Then disaster struck as they fell to the Bruins in the playoffs. Kulemin called it “a devastating loss that will remain with all of us for the rest of our lives.” (He was on the ice for all three third-period goals.)

Things took another bad turn for him in April 2014, when Brendan Shanahan became the Leafs’ new general manager. “I believe that Mr. Shanahan wanted to change the club’s ‘culture’ and many players signed by the previous regime were subsequently either traded or not offered new contracts,” Kulemin wrote.

He instructed his agent to find him a contract with another Canadian NHL team when his contract expired that summer, but to no avail. “I did not receive a substantive offer from Toronto nor did I receive any tangible and/or substantive offers from any other Canadian teams.”

In an affidavit, Kulemin’s agent Gary Greenstein said he urged Kulemin to sign the best deal, which was with the Islanders.

“If Mr. Kulemin chose to forgo all United States based offers to stay in Canada for substantially less money, the NHLPA (the players union) would have taken a real issue with his decision as it does not benefit the union to have players take unfavorable deals when they have significantly better options available,” Greenstein wrote, going on to argue Kulemin had “no real choice.”

In a decision dated Nov. 29, 2017, Citizenship Judge Albert Wong rejected the Kulemins’ application, concluding they had not kept a strong enough connection to Canada in the years leading up to 2014, particularly when the family moved to Russia for the lockout.

They challenged the decision in Federal Court, arguing Wong had erred in how he weighed the evidence and that previous court decisions had recognized that “a person can be resident in Canada, even while temporarily absent, so long as he or she maintains strong attachments to Canada.”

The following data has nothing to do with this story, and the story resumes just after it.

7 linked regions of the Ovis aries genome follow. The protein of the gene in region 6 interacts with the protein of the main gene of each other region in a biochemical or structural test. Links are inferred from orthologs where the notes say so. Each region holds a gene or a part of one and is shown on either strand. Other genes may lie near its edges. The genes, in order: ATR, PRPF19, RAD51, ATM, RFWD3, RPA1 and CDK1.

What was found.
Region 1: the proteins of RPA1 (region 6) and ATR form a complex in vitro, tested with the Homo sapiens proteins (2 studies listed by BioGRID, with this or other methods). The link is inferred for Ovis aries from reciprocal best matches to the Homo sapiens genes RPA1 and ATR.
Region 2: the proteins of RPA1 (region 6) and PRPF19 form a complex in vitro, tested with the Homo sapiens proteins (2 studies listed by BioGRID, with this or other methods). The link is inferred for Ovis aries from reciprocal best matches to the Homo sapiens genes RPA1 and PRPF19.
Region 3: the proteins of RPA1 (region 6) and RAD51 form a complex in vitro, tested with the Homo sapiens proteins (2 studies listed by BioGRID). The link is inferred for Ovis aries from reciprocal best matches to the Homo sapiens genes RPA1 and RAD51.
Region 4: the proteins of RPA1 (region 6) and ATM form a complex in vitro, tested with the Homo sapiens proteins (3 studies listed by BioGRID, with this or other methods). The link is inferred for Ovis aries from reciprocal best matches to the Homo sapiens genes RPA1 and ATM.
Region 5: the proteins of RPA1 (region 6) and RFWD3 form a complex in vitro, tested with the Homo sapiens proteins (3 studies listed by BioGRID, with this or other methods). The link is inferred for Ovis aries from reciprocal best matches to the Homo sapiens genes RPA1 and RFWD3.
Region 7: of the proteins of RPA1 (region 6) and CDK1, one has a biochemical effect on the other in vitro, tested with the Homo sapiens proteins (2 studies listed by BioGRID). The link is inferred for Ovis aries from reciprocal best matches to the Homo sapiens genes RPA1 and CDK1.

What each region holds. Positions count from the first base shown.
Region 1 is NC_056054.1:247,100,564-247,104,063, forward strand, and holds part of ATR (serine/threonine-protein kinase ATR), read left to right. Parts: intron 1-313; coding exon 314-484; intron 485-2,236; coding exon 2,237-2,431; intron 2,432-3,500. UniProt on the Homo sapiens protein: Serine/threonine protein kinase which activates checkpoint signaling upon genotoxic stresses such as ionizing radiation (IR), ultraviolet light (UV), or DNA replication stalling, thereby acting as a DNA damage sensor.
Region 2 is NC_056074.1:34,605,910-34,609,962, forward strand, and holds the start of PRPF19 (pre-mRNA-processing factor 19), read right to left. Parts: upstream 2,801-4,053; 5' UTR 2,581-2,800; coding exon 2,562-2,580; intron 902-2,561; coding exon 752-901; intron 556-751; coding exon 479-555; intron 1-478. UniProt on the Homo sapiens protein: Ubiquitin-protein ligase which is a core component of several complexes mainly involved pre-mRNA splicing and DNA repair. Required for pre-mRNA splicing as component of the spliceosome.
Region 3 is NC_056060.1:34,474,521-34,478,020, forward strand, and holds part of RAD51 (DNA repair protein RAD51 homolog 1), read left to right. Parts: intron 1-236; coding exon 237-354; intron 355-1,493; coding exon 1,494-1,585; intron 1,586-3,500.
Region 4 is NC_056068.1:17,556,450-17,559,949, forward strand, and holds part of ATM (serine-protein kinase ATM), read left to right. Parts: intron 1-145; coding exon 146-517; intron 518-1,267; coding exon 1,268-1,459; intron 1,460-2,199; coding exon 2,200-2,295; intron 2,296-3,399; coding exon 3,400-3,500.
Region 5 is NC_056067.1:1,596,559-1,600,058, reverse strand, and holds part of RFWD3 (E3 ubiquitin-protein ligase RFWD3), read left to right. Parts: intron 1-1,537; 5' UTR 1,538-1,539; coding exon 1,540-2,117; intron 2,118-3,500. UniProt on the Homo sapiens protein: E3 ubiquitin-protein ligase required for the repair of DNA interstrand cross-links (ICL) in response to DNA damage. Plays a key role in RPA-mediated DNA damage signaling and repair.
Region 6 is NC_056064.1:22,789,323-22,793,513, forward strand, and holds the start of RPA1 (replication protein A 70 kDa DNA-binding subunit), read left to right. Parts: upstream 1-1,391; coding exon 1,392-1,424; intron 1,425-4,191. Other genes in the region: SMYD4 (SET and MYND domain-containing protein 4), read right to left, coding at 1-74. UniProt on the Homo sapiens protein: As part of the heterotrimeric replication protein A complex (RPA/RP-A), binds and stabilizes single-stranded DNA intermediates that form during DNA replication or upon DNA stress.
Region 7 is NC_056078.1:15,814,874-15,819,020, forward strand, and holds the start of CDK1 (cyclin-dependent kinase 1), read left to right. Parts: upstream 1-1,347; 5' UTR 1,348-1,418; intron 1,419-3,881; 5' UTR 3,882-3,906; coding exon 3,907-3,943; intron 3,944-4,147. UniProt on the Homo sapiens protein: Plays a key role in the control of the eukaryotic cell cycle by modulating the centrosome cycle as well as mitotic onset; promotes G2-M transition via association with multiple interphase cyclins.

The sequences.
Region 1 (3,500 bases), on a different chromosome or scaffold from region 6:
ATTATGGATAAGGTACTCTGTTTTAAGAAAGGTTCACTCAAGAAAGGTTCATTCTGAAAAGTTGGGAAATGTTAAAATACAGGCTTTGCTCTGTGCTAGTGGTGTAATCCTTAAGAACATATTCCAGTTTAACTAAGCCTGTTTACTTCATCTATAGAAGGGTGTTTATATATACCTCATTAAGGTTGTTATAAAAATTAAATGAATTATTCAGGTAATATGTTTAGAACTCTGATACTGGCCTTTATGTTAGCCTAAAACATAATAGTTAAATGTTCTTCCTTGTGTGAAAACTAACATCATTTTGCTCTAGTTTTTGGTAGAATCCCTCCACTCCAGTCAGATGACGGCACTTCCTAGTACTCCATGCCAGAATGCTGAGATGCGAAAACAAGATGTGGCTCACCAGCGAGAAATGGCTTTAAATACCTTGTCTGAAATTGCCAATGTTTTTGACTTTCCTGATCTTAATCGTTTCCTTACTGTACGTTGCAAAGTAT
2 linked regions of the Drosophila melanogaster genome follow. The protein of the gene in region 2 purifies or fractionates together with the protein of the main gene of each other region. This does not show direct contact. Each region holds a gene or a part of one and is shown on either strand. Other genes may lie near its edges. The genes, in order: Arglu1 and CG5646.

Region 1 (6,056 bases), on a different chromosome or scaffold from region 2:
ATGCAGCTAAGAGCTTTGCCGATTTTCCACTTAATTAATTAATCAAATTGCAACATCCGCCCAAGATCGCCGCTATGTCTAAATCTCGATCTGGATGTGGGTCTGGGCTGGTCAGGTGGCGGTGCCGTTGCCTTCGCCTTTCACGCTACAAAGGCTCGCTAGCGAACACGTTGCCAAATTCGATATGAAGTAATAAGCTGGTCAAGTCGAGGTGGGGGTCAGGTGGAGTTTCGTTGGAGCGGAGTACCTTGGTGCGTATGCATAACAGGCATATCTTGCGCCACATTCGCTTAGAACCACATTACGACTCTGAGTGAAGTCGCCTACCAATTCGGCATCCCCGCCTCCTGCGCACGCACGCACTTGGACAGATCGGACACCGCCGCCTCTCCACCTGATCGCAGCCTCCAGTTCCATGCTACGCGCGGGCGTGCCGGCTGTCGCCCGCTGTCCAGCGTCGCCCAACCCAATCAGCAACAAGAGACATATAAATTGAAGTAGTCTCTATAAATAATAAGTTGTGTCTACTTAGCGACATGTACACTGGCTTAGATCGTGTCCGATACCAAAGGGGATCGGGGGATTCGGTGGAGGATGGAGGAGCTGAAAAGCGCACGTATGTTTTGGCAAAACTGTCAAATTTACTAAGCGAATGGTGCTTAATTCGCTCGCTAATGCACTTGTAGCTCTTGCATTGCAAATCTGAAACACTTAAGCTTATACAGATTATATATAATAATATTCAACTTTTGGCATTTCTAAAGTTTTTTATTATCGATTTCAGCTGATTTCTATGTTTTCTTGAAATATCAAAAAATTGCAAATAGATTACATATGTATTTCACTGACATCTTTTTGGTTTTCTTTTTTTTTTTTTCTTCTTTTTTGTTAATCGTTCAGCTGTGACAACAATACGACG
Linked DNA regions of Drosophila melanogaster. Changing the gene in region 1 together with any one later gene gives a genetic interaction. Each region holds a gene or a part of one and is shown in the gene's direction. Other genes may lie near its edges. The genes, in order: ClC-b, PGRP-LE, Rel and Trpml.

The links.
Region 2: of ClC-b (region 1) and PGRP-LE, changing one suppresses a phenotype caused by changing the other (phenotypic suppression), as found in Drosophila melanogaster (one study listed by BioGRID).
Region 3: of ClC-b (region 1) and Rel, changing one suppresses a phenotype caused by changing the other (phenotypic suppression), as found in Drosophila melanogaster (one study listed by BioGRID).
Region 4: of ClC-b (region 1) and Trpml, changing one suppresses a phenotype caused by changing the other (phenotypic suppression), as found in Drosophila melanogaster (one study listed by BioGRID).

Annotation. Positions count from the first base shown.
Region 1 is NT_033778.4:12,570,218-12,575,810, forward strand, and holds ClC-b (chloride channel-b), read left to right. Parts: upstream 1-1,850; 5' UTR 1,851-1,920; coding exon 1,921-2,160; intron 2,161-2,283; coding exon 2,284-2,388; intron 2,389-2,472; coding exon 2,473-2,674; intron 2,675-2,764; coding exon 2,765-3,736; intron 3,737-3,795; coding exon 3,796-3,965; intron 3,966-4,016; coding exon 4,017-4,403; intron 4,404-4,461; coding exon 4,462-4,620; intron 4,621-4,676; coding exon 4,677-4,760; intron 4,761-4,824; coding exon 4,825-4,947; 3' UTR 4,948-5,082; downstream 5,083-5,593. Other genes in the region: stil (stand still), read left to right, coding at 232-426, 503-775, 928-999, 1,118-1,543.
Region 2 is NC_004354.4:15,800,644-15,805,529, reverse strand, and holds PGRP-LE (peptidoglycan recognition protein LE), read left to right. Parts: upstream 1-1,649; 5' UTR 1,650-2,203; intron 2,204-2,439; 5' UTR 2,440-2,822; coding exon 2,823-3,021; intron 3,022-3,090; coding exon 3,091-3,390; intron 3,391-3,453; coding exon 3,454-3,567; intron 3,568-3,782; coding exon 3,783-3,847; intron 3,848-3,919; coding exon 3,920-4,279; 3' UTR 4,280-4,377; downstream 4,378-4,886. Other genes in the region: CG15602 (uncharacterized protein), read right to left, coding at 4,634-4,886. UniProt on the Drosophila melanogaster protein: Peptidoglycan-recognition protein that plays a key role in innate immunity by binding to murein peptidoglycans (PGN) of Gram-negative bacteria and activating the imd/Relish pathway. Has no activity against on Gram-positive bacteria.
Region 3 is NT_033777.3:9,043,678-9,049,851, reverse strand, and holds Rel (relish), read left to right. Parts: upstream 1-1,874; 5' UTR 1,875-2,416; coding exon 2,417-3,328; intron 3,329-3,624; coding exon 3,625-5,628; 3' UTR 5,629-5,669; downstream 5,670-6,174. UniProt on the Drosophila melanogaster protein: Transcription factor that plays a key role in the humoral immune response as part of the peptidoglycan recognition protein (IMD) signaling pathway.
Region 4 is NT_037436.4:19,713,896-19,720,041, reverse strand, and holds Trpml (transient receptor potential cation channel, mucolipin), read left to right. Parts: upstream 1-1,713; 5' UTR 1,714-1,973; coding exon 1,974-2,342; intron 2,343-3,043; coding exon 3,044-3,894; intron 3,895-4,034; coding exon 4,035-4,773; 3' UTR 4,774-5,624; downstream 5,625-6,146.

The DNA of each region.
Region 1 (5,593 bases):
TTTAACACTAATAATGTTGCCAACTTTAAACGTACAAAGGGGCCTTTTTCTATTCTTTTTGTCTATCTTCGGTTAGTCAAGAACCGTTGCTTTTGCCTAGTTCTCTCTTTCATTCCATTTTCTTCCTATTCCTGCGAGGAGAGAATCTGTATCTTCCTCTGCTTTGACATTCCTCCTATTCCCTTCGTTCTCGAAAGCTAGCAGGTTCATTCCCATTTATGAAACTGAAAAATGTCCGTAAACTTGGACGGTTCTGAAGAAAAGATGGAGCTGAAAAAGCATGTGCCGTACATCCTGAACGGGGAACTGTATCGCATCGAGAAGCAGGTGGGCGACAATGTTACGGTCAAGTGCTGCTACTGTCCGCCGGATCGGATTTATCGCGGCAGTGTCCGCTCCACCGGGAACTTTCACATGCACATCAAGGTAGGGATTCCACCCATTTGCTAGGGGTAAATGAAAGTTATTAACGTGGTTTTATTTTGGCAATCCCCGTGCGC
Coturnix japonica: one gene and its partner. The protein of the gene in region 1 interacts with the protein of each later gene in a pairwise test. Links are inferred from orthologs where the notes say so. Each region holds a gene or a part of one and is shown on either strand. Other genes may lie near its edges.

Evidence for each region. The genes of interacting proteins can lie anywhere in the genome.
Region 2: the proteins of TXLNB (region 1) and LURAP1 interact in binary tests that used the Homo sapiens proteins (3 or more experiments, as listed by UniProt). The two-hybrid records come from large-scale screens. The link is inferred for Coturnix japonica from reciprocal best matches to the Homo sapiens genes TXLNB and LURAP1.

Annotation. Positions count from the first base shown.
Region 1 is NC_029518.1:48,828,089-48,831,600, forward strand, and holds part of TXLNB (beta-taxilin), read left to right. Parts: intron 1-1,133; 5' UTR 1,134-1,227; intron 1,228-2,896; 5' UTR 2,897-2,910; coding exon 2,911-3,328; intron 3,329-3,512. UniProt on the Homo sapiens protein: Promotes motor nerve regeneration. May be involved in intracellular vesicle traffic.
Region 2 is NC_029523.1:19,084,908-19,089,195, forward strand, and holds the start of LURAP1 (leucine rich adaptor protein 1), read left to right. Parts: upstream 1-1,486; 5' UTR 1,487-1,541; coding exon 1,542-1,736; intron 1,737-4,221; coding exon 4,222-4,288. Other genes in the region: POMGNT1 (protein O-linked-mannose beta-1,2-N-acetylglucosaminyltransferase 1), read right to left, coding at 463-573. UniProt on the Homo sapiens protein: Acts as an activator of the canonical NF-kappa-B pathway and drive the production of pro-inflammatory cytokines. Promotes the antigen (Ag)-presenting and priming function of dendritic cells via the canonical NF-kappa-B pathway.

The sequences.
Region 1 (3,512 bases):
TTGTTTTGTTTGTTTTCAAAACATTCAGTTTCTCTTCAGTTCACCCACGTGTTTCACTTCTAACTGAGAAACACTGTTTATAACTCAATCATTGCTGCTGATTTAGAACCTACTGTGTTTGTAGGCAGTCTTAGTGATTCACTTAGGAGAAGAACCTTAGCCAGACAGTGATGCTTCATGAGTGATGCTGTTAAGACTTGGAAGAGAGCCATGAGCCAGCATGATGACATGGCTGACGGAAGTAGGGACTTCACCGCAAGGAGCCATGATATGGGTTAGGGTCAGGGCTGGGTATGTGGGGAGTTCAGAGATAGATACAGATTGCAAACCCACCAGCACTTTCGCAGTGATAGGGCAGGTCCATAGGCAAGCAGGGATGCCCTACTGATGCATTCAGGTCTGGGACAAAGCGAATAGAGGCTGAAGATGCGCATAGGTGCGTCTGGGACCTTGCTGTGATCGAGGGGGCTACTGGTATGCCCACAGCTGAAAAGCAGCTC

They pointed to Kulemin’s volunteer work with local minor hockey groups, his business interests in Toronto, his ownership of property in the city and his social ties — including an affidavit from his close friend and former teammate Nikolay Antropov, who now lives in Toronto.

In a decision posted online this week, Federal Court Justice Kane agreed.

“In my view, the Applicants provided a reasonable explanation for returning together to Russia, given that Mr. Kulemin would be unlikely to have any time with his wife and young children if they remained in Canada,” she wrote.

Lev Abramovich, Kulemin’s lawyer, said they don’t know how long it will take to get a new citizenship hearing. He also pointed out that while the citizenship rules were reformed in 2015 to make the residency criteria much clearer, Kulemin’s case will still be heard under the old, vaguer rules, so it’s hard to say what the chances of success are.

Kulemin’s career, meanwhile, has seen another twist. After an injury-plagued season in New York last year, his contract expired. He’s now back in Russia, playing again on a contract for the Magnitogorsk Metallurg.

“NHL careers are quite short,” Kulemin said in his original affidavit, describing why he had to always take the best contract. “Players have to ensure they protect themselves financially for the long term once our playing days end.”